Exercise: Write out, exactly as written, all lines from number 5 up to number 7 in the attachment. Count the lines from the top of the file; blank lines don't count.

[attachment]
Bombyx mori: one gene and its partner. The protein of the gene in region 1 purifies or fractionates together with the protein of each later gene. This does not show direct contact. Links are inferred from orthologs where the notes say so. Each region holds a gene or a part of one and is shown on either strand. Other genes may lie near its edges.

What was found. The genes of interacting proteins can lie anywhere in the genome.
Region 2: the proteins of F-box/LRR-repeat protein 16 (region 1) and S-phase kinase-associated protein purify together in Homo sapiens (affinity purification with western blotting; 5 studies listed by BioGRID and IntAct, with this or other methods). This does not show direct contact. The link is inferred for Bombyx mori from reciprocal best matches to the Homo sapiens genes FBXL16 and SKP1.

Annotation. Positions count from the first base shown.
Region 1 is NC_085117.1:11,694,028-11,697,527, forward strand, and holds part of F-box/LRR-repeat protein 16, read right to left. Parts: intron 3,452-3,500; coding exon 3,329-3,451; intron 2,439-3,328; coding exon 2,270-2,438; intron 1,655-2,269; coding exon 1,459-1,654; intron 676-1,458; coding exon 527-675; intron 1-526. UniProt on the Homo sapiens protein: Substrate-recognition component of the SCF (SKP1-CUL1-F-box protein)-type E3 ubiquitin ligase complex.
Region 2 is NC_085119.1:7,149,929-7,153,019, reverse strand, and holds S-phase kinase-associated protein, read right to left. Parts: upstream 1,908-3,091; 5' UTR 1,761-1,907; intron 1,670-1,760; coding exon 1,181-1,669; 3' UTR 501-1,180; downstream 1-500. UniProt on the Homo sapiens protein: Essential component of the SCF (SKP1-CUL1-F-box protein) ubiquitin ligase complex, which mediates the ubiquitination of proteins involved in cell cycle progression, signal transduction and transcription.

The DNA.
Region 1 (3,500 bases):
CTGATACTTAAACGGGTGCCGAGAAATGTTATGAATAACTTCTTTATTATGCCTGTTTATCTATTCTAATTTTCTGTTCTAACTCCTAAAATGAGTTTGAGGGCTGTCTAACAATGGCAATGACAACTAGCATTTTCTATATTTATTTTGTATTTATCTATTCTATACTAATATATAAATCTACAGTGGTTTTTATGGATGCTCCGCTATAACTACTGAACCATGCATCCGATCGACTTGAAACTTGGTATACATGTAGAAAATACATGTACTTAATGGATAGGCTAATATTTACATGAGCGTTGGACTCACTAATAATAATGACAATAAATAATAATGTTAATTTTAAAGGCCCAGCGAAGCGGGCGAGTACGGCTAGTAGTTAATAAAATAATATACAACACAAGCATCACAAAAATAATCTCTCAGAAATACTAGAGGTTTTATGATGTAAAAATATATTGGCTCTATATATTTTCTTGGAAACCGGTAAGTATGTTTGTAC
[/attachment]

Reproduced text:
Region 1 is NC_085117.1:11,694,028-11,697,527, forward strand, and holds part of F-box/LRR-repeat protein 16, read right to left. Parts: intron 3,452-3,500; coding exon 3,329-3,451; intron 2,439-3,328; coding exon 2,270-2,438; intron 1,655-2,269; coding exon 1,459-1,654; intron 676-1,458; coding exon 527-675; intron 1-526. UniProt on the Homo sapiens protein: Substrate-recognition component of the SCF (SKP1-CUL1-F-box protein)-type E3 ubiquitin ligase complex.
Region 2 is NC_085119.1:7,149,929-7,153,019, reverse strand, and holds S-phase kinase-associated protein, read right to left. Parts: upstream 1,908-3,091; 5' UTR 1,761-1,907; intron 1,670-1,760; coding exon 1,181-1,669; 3' UTR 501-1,180; downstream 1-500. UniProt on the Homo sapiens protein: Essential component of the SCF (SKP1-CUL1-F-box protein) ubiquitin ligase complex, which mediates the ubiquitination of proteins involved in cell cycle progression, signal transduction and transcription.

The DNA.